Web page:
Geoff Tate: I tend not to use the words “better” or “worse” when it comes to music. I’m more of an experienced songwriter now. I have done a lot of different musical presentations and written a lot of songs; this is my 18th album with 250+ songs. I have gained a lot of experience writing music [laughing] and have tried a number of different things; a number of different times. Sometimes the same thing with a new twist.

Robert Cavuoto: My favorite tack on the CD was “It Was Always You,” can you provide some insights into its creation?

Geoff Tate: Scott Moughton and I wrote that one. It started off as trying to create a mood; a little bit of a foreboding feeling. It expanded as it went along. The best way to describe it is when you have a feeling about something or someone; a feeling of distrust but you don’t know why. There doesn’t seem to be any reason to be distrustful, you just feel it intuitively. The more you think about it, the more things become revealed to you. The song is about that revelation where someone is behind something which was going on around you.

Operation Mindcrime
Operation Mindcrime

Robert Cavuoto: When you play live, how will you go about presenting the songs from the three CDs that make up the trilogy?

Geoff Tate
Geoff Tate

Geoff Tate: Live is a different animal, I try to play music my audience will want to hear. There are popular songs expected for me to play, so I try to play them in a different form or instrumentation. I like to do different presentations of the older classics as well. It’s fun for me, and I think its fun of the audience. I also try and introduce new music or pull from my catalog that I haven’t played in many years or ever played. On this upcoming tour this January I’m going to be celebrating the 30th anniversary of Operation Mindcrime by playing the album in its entirety. That’s about an hour set and then the last 30 minutes will be pulling from my catalog of fan favorites and my favorites.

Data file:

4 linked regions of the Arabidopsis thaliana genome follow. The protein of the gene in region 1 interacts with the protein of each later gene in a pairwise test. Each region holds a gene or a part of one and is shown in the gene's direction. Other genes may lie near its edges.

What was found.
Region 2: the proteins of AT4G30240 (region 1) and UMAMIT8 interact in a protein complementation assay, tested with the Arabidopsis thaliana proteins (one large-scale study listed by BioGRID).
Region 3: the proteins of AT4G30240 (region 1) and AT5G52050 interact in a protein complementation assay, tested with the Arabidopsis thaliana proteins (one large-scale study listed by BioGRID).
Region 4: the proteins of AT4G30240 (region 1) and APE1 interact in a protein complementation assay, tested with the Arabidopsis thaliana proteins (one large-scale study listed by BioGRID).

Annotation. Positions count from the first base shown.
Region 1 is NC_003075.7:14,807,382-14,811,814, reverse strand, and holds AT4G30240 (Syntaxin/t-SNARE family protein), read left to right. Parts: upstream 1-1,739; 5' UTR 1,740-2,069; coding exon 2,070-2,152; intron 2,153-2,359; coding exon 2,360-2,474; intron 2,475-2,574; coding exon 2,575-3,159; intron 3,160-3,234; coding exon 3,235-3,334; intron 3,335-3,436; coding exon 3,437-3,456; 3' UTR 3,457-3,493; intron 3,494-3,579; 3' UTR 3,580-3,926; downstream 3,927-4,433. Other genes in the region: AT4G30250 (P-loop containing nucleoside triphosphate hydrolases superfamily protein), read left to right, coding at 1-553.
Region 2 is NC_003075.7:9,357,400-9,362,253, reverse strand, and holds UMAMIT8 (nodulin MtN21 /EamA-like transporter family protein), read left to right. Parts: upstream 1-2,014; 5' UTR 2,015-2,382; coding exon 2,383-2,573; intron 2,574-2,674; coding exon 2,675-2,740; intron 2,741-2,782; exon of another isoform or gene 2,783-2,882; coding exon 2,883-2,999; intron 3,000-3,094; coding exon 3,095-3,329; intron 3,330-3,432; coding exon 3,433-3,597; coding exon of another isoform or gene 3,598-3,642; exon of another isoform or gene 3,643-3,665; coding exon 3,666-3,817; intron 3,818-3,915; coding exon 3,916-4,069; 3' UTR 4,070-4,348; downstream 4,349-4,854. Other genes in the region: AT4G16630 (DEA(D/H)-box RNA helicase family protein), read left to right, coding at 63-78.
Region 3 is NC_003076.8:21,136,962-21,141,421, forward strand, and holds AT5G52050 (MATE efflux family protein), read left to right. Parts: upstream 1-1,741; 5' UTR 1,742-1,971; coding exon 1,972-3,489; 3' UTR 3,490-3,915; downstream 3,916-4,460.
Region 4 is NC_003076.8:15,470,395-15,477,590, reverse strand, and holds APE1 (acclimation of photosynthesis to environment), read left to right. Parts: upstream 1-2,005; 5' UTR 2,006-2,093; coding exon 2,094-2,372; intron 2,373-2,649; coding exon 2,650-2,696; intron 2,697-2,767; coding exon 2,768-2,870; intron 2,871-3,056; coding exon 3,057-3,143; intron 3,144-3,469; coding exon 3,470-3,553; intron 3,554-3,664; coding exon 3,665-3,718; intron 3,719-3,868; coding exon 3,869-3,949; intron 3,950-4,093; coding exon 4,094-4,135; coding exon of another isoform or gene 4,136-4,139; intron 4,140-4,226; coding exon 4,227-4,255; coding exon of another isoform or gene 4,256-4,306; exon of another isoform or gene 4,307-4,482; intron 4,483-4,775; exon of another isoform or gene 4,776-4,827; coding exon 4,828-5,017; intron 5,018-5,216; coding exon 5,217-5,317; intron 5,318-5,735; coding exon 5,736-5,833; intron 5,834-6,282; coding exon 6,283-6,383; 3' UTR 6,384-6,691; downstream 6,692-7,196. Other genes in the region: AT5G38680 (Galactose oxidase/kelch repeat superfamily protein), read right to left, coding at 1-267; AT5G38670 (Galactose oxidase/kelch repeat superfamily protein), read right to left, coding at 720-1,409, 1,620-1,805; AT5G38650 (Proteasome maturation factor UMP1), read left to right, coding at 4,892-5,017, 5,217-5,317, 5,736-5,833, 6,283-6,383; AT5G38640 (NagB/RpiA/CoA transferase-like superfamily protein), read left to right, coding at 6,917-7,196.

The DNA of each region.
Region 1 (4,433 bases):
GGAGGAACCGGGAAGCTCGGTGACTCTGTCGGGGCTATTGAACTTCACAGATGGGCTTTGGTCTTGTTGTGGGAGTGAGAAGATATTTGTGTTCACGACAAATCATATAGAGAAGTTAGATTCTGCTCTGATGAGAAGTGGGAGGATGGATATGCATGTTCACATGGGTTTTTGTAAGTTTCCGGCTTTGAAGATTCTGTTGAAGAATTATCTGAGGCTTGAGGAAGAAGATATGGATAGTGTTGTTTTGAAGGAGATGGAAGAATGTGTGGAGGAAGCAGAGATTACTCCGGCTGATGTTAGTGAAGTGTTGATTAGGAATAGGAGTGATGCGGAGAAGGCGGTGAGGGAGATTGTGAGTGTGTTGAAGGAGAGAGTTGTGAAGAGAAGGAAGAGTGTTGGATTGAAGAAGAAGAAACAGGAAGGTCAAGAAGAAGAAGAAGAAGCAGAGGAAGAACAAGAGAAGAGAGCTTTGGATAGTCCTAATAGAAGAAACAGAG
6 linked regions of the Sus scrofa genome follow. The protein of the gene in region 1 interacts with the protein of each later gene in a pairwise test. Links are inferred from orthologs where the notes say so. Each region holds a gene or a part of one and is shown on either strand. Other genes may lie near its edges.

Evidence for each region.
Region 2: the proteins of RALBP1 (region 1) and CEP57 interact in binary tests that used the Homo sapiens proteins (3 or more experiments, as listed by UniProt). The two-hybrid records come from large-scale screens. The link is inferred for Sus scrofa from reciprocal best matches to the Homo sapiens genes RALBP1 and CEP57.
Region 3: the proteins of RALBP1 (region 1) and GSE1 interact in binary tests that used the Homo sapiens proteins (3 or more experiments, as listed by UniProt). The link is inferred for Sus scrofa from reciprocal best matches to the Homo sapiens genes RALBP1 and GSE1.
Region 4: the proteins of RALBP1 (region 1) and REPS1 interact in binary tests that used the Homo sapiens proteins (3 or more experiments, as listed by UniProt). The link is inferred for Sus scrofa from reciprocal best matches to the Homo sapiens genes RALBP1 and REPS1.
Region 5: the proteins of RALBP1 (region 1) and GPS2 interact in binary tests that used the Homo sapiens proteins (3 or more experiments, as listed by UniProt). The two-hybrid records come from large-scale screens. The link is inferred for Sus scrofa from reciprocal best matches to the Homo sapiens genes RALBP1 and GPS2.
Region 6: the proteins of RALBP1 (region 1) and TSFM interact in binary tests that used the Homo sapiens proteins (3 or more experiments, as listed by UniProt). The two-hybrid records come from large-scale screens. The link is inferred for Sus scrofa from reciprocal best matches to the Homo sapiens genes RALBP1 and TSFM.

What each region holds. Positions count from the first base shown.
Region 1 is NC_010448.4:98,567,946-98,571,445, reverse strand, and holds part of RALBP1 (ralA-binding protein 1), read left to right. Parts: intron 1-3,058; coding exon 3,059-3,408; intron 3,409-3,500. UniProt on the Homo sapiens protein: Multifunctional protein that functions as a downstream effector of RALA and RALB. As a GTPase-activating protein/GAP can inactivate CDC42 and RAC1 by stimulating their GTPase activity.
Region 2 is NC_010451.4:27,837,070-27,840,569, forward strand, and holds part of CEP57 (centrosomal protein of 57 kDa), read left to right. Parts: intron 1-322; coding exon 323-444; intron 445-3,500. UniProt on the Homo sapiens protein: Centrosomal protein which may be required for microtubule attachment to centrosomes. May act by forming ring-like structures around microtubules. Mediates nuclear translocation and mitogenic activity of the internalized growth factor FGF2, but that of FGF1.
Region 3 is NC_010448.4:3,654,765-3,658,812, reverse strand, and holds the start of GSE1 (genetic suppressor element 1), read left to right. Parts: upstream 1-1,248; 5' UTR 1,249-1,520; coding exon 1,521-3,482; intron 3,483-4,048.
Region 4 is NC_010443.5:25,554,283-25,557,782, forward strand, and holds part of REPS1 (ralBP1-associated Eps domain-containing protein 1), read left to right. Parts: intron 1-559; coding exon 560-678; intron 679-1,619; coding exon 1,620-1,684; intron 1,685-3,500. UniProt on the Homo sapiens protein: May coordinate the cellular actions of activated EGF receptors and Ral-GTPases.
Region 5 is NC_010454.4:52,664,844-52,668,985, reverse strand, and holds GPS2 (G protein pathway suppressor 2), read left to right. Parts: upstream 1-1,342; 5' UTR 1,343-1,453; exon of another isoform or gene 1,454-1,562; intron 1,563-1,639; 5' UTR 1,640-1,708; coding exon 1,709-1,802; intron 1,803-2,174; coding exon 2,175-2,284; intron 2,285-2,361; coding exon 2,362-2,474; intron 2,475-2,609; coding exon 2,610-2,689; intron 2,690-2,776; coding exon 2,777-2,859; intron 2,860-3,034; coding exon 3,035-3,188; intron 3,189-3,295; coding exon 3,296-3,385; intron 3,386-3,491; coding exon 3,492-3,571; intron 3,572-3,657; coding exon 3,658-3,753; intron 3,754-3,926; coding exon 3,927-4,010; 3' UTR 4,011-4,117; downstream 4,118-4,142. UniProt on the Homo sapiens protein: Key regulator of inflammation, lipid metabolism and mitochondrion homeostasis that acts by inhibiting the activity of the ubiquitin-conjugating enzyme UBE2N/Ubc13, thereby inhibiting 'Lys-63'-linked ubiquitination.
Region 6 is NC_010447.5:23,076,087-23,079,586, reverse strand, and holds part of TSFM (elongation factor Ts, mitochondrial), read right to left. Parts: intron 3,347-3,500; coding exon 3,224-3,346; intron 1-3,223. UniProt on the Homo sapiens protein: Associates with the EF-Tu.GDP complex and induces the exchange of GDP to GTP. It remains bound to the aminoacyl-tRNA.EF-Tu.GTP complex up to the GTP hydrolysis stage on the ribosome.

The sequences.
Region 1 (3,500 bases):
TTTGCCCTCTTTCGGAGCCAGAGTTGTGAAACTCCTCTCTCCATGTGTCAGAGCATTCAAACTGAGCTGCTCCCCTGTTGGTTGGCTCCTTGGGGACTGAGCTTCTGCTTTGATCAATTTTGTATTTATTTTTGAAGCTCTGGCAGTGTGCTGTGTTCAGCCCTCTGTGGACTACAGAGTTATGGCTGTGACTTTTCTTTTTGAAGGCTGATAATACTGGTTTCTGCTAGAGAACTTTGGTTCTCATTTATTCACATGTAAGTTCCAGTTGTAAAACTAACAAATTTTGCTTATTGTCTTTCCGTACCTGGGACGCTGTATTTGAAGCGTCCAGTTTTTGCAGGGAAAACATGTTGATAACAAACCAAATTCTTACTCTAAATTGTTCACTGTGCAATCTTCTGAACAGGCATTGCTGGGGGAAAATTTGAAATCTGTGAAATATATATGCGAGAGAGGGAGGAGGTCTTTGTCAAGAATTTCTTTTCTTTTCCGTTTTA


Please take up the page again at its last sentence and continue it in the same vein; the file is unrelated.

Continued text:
Robert Cavuoto: Speaking of your favorites, can you share some of the favorite songs you’ve written and look forward to performing live?

Geoff Tate: I like everything [laughing]; there are songs I don’t play anymore that I want to revisit. There is a song off The Warning album, “Before the Storm” which I haven’t played in years. I listened to it just recently and was quite enamored with it. There are so many [laughing]. What I find interesting is a lot of people don’t know how many albums I have. Maybe they got stuck in a period of time with releases and then discover four albums they didn’t know about. They will see me at a show and tell me that just rediscovered the albums. I like doing that myself with a band I admire. It’s always a real treat digging into a band’s history and taking everything you can from them. It’s a real interesting journey like a treasure hunt.

Robert Cavuoto: Do you feel you are in a good place now without Queensryche?

Geoff Tate: Oh heck yeah, very happy! Life is good, and I can’t complain. I get to make music and travel the world presenting it to people. I can take my family along as I enjoy their company.

Robert Cavuoto: I read that this will be the last Mindcrime album; can you clarify that and share what the future holds for you musically?

Geoff Tate: People have been asking me this lately. It started when someone asked me during an interview where they read Operation Mindcrime is not a band it was a project. I told them it was and it was always meant to be a project. It was put together to achieve the goal of presenting this trilogy. Now that the three albums are done, the Operation Mindcrime project is over. Now people are asking why is the band over? [laughing] It never was a band in the first place! It was a bunch of great musicians that I assembled and asked to be a part of and contribute to my story. It’s a project that reached its end. I don’t really know what lies ahead musically for me. I know I have a year and a half of solid touring ahead for me. I’m looking forward to that. We will do North America in the summer.